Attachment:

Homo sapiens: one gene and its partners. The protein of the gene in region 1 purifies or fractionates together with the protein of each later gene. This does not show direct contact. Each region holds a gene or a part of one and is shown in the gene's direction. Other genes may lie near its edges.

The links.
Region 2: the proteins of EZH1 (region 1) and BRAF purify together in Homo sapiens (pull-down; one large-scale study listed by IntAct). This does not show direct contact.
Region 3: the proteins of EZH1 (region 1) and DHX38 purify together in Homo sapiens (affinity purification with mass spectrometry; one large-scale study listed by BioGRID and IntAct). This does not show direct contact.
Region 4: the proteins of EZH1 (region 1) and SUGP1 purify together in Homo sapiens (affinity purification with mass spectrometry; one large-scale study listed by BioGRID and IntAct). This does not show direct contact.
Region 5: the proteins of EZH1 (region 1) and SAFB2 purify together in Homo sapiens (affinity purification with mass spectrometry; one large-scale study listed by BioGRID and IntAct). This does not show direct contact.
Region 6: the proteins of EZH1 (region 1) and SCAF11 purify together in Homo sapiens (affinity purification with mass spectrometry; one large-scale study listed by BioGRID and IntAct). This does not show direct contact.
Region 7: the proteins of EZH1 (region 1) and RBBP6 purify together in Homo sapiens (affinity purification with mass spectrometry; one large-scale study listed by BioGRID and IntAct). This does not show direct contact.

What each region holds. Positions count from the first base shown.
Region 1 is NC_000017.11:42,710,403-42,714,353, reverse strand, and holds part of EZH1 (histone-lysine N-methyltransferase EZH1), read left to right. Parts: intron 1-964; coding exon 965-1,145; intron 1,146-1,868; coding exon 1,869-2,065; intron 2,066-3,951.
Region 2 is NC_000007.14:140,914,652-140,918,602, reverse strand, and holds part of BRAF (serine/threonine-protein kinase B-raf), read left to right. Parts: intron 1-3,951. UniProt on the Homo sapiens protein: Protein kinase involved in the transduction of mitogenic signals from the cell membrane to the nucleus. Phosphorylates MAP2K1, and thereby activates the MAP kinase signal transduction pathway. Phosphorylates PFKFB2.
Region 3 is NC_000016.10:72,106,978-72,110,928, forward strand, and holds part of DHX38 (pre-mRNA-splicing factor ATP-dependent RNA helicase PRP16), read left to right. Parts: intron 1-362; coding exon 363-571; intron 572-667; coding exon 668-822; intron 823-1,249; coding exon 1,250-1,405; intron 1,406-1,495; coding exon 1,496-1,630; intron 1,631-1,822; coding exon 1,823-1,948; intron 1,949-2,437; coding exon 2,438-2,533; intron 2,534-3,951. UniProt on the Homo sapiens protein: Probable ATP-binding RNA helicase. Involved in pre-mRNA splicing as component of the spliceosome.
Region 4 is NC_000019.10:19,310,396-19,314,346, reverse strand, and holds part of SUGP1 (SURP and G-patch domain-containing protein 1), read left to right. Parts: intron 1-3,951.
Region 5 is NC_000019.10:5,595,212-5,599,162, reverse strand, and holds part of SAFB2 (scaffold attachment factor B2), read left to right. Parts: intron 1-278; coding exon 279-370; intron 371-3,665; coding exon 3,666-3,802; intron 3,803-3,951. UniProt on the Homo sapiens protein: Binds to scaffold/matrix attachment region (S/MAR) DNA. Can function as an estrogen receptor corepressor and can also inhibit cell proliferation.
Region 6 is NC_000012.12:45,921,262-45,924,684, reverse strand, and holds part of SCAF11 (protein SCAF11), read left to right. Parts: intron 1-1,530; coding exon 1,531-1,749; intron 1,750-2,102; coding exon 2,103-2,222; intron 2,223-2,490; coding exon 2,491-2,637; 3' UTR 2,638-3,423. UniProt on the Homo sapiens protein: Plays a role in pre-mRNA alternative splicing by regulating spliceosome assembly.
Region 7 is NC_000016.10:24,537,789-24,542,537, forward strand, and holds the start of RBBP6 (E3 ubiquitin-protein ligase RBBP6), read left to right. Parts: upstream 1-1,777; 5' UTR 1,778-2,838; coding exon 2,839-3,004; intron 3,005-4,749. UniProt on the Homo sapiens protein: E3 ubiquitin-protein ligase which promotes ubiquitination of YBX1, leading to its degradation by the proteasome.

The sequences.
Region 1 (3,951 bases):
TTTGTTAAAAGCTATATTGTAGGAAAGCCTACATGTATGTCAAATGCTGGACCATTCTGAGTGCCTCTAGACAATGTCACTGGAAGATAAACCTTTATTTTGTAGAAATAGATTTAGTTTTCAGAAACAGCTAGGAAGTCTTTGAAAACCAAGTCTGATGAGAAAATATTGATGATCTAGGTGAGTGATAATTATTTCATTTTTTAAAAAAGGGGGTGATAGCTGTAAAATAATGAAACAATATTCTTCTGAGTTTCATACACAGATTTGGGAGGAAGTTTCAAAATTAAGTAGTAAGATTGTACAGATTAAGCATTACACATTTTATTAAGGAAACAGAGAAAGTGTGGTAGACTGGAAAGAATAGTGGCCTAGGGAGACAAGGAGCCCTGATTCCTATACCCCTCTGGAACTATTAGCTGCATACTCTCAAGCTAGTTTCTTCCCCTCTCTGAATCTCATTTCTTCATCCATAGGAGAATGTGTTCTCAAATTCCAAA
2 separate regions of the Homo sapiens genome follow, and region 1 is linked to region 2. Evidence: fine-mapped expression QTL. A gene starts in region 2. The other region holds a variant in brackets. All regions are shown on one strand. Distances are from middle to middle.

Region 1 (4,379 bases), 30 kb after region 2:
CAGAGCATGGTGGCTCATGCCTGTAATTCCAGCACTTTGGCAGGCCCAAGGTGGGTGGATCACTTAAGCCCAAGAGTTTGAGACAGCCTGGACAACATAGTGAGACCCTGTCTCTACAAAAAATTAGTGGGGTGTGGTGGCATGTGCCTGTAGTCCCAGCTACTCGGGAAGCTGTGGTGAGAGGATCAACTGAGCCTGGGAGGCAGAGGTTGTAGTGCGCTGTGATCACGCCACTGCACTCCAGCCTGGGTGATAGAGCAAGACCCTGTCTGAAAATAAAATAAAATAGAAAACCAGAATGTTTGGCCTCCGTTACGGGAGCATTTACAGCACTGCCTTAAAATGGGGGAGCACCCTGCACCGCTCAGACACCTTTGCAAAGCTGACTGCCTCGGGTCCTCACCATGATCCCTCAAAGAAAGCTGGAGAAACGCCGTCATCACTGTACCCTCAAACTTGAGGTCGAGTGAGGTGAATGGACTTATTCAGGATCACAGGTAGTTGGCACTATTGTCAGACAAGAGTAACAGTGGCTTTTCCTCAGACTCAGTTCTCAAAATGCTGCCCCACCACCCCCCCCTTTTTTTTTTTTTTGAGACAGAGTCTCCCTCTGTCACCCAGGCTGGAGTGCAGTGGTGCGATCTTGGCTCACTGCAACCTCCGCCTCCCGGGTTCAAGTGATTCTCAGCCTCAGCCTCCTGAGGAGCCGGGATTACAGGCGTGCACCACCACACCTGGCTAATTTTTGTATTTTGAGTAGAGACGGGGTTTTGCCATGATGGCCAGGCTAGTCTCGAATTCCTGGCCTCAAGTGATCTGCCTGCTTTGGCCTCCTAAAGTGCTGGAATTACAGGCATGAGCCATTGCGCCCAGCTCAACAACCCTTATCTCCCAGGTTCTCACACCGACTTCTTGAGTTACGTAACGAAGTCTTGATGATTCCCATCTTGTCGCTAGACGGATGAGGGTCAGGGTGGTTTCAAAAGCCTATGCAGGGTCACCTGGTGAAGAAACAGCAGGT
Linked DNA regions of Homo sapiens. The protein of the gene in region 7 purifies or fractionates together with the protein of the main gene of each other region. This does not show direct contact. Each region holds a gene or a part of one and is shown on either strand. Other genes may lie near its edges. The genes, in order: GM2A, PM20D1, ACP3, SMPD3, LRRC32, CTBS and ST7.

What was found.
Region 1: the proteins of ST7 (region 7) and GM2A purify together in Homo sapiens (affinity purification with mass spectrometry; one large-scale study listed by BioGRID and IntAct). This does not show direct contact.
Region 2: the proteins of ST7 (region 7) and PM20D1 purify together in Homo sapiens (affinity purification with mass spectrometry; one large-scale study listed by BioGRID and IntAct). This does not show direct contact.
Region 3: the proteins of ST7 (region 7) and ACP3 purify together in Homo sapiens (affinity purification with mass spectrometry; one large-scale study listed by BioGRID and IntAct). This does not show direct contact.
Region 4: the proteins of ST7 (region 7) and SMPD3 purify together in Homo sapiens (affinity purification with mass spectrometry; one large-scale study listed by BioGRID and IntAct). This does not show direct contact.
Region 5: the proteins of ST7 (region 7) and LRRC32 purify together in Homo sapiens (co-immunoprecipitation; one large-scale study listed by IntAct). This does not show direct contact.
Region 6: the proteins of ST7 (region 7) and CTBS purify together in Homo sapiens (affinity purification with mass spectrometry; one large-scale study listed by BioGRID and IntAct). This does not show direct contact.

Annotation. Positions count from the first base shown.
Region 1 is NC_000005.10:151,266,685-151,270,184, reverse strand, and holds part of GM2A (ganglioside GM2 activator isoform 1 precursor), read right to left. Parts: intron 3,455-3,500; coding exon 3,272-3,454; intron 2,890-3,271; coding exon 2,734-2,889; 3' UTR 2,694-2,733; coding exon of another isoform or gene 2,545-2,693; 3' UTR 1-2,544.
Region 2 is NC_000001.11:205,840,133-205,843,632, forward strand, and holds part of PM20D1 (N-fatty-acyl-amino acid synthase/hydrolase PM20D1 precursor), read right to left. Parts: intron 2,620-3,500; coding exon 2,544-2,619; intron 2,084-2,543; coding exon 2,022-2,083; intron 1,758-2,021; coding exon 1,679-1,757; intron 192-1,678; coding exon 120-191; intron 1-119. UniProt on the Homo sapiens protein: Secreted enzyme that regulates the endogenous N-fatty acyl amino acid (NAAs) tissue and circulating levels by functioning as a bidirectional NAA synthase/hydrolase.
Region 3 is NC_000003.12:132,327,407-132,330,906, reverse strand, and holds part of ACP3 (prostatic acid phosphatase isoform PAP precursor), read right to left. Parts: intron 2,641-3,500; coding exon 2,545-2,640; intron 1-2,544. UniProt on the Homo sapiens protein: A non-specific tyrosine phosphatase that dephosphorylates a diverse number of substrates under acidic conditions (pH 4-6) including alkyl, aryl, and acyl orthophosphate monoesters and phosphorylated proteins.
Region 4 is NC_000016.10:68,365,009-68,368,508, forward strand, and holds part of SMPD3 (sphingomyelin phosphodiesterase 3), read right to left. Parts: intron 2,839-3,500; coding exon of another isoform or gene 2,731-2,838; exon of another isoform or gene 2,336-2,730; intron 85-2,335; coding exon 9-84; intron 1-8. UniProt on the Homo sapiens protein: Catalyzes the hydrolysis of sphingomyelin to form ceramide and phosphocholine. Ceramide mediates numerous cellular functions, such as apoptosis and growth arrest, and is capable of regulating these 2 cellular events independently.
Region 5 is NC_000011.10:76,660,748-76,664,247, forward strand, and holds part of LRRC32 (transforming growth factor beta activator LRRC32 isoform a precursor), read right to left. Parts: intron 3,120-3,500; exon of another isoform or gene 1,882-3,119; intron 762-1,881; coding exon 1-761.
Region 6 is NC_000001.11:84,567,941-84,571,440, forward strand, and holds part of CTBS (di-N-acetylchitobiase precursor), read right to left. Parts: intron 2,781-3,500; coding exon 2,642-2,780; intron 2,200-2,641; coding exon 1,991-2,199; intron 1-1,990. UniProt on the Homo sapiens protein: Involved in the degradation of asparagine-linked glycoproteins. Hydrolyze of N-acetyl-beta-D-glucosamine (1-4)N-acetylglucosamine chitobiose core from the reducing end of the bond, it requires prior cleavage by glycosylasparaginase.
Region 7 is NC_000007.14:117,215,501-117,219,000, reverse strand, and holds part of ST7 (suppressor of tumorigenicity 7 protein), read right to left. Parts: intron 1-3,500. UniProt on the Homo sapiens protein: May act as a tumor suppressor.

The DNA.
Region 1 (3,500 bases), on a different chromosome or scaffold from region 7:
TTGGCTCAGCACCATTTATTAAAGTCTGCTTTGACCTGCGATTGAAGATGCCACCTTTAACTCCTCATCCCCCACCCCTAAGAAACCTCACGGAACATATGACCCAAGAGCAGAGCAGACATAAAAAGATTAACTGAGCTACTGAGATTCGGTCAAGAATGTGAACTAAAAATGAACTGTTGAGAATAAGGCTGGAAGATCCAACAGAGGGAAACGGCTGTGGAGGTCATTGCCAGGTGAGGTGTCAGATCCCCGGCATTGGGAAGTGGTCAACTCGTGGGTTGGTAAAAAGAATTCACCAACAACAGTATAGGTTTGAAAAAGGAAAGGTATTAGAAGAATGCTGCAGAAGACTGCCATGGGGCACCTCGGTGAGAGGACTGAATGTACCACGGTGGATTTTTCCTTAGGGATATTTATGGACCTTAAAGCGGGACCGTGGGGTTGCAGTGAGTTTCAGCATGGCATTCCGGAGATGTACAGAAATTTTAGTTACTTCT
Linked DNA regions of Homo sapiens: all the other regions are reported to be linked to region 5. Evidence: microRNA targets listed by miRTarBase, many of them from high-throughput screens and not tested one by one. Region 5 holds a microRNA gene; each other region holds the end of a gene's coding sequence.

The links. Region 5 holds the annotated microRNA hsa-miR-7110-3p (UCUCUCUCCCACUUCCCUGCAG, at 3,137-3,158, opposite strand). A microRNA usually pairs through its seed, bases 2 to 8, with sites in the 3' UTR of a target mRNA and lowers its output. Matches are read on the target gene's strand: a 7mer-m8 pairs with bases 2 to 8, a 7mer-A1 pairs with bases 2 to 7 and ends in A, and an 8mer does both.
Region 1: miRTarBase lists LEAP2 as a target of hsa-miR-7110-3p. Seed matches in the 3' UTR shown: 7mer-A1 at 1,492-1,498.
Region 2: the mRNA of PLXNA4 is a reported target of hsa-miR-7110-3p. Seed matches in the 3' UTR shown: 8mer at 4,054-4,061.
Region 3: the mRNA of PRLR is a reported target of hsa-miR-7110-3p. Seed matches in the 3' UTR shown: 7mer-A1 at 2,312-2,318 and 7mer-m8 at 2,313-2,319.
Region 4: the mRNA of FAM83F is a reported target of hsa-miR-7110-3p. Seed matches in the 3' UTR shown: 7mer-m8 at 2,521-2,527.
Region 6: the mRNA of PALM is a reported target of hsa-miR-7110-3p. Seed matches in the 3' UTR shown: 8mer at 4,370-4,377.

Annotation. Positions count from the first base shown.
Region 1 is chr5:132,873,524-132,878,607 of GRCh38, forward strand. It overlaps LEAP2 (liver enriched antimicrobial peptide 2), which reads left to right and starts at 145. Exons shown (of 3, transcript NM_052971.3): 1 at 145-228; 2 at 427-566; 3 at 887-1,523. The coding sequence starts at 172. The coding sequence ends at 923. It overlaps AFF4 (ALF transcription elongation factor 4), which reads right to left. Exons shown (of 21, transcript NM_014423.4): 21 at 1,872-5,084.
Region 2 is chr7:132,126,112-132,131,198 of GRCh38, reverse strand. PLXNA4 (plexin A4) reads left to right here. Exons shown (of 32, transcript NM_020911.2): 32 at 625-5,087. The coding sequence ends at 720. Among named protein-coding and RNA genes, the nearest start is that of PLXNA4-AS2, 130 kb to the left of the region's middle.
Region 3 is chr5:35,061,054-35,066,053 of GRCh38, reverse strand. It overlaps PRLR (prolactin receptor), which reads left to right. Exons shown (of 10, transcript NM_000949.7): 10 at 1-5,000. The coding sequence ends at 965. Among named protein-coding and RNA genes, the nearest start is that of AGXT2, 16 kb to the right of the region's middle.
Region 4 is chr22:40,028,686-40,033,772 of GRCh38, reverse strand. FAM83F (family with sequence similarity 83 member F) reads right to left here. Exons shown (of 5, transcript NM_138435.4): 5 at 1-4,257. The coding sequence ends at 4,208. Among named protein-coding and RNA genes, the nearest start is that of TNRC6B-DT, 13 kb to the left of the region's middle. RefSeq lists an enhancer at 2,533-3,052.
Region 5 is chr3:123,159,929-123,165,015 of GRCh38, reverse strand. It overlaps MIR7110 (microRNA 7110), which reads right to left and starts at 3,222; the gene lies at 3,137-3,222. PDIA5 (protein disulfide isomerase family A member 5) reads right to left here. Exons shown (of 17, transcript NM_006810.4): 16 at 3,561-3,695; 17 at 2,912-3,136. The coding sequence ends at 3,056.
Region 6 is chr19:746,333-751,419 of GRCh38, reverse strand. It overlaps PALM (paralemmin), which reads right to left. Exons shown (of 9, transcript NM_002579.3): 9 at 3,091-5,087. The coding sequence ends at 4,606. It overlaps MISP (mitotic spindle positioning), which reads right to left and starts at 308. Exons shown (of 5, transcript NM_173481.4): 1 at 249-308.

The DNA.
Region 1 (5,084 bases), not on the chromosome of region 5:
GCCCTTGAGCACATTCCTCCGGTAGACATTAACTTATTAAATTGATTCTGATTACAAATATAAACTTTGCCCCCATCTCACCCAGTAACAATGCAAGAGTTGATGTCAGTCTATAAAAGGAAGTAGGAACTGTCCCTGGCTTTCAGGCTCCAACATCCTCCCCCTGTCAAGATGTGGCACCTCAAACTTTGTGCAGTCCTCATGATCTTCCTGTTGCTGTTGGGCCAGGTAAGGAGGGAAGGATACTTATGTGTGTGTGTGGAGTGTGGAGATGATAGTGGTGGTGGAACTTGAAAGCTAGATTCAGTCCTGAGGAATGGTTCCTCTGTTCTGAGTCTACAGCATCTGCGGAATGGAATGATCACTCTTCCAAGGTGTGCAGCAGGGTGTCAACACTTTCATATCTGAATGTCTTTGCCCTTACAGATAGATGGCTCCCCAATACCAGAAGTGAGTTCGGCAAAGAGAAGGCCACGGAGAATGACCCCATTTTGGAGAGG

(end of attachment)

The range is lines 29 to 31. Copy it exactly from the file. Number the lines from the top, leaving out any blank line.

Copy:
Region 5: the proteins of ST7 (region 7) and LRRC32 purify together in Homo sapiens (co-immunoprecipitation; one large-scale study listed by IntAct). This does not show direct contact.
Region 6: the proteins of ST7 (region 7) and CTBS purify together in Homo sapiens (affinity purification with mass spectrometry; one large-scale study listed by BioGRID and IntAct). This does not show direct contact.

Annotation. Positions count from the first base shown.